It’s unlikely there will be many tears shed over the news that Scotland’s exams body is to be axed.
The Scottish Qualifications Authority (SQA) has been at the centre of a series of controversies – most recently over its plans for grading secondary pupils after exams were cancelled for a second year running due to the coronavirus.
Education Secretary Shirley-Anne Somerville said it would be reformed shortly after she replaced John Swinney in the post last month.
She has now gone a step further by revealing she intends to scrap it altogether, and that responsibility for inspecting schools will be taken away from Education Scotland.
Mixed results from review
It follows a review of the Curriculum for Excellence (CfE) by the Organisation for Economic Co-Operation and Development.
The international body found much to like about the CfE, which was introduced to classrooms in 2010, but said pupils were being let down by a 19th century exam system which is failing to properly measure their achievements.
It is recommending more continuous assessment for senior students and the creation of a new agency to oversee the curriculum.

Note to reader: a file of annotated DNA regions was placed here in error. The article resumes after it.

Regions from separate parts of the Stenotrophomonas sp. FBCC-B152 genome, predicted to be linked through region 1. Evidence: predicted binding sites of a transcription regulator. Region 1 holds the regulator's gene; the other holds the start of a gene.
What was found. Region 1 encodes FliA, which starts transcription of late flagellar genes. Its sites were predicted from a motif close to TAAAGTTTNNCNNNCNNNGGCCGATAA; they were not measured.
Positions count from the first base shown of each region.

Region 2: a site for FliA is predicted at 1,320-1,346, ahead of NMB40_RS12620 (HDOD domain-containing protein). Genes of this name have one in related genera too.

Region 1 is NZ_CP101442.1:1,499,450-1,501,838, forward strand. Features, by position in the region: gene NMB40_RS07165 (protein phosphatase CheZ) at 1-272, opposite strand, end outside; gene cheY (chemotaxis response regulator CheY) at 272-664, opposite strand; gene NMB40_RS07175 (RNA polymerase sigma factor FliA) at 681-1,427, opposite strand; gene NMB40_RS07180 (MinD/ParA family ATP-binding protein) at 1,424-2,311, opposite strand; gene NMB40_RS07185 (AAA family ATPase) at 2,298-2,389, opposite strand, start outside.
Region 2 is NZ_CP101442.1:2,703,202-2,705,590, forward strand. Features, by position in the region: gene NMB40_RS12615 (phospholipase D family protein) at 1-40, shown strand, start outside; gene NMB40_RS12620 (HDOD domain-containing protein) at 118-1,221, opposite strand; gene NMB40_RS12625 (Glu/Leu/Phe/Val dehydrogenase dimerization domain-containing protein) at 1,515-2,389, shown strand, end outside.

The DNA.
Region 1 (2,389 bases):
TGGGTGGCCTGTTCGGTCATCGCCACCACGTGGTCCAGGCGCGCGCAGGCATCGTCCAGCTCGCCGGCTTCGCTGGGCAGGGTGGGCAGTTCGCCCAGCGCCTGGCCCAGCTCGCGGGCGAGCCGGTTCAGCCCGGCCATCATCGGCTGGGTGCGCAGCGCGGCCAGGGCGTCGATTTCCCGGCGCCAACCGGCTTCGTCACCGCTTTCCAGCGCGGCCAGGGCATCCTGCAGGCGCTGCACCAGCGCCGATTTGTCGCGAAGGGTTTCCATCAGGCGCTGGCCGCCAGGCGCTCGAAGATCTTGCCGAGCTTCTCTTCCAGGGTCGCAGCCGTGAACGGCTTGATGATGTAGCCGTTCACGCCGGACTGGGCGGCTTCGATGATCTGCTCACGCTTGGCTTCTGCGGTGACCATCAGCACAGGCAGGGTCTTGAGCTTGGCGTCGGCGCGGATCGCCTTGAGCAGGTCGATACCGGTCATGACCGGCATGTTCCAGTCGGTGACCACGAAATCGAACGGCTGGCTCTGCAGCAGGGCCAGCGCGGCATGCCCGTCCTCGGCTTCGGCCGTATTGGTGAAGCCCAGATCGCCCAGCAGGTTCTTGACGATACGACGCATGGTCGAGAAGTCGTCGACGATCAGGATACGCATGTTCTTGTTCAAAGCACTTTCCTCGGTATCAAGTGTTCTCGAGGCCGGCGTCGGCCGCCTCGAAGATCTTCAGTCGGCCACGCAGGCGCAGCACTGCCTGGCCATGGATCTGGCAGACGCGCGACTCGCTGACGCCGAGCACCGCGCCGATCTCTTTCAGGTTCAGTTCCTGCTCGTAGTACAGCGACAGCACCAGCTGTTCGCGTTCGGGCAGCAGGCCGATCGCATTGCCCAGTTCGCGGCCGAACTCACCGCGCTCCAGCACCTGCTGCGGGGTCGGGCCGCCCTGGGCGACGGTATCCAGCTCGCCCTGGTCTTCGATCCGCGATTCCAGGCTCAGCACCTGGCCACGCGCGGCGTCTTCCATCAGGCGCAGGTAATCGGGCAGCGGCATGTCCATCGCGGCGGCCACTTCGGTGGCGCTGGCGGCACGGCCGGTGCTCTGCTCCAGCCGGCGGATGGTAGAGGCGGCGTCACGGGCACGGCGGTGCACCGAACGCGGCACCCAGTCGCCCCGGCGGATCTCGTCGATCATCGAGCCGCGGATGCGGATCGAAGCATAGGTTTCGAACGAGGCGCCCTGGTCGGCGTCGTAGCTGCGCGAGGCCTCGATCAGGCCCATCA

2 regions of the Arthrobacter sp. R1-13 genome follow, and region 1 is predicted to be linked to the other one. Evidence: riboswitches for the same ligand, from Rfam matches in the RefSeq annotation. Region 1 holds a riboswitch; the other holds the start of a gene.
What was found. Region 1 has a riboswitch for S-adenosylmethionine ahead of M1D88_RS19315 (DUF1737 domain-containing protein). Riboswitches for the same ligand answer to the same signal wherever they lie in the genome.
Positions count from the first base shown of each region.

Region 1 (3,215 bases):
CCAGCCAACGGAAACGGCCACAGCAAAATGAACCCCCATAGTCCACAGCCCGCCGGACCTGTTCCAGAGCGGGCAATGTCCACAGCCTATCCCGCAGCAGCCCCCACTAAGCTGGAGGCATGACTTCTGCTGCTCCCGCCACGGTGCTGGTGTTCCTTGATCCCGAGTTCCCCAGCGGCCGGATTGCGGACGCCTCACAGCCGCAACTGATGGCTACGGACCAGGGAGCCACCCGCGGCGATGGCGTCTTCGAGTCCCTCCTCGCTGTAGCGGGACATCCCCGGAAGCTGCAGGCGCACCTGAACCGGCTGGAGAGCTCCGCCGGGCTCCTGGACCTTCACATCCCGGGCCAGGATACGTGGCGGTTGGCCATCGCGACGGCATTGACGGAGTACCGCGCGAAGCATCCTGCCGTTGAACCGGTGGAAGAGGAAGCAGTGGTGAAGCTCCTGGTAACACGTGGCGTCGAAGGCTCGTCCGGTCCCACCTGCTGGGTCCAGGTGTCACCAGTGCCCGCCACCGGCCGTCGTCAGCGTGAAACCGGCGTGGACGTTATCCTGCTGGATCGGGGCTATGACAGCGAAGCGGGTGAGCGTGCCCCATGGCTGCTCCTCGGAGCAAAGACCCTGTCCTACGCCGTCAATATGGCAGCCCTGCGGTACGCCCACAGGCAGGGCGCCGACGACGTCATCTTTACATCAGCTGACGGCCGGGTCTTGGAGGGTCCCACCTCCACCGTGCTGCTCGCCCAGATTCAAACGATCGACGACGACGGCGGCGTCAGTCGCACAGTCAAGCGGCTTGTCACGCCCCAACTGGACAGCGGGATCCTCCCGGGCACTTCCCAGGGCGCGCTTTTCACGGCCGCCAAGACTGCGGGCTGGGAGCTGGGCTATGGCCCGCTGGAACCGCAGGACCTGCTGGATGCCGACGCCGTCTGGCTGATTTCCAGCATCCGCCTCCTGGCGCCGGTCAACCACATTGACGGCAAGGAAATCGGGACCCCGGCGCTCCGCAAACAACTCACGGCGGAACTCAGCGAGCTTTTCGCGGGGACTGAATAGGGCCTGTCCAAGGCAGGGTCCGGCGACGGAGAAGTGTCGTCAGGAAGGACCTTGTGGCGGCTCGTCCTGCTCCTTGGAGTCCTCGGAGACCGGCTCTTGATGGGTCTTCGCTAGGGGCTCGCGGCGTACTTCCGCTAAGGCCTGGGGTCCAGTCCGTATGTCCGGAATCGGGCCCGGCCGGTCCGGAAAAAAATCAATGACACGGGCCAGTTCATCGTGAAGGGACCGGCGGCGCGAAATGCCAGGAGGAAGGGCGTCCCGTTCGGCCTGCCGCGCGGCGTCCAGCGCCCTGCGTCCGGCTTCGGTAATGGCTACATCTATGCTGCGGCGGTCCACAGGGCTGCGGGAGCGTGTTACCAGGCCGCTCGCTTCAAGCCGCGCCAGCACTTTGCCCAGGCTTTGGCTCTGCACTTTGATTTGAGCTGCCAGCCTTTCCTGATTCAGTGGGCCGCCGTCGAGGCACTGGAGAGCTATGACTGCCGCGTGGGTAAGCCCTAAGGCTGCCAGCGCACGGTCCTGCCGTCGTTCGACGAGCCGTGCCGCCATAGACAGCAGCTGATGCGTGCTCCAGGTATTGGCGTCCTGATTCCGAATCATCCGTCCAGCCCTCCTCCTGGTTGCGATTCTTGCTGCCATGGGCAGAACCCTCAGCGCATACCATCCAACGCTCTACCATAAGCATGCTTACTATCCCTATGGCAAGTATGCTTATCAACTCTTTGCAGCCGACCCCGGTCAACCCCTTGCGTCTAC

Ministers are also being urged to learn the lessons from the pandemic and take steps to minimise disruption to pupils’ education in the future.
The Scottish Government has made education its key priority. Nicola Sturgeon declared as far back as 2015 that it was the one area she wanted to be judged upon.
In announcing the end of the SQA just weeks into her new job, Ms Somerville has shown we now have an education secretary who is prepared to take bold action.
However, the real test will be what comes next.
If she and her colleagues are serious about restoring the reputation of Scottish education they will listen closely to educators, children and families and then demonstrate that they have learned and understood.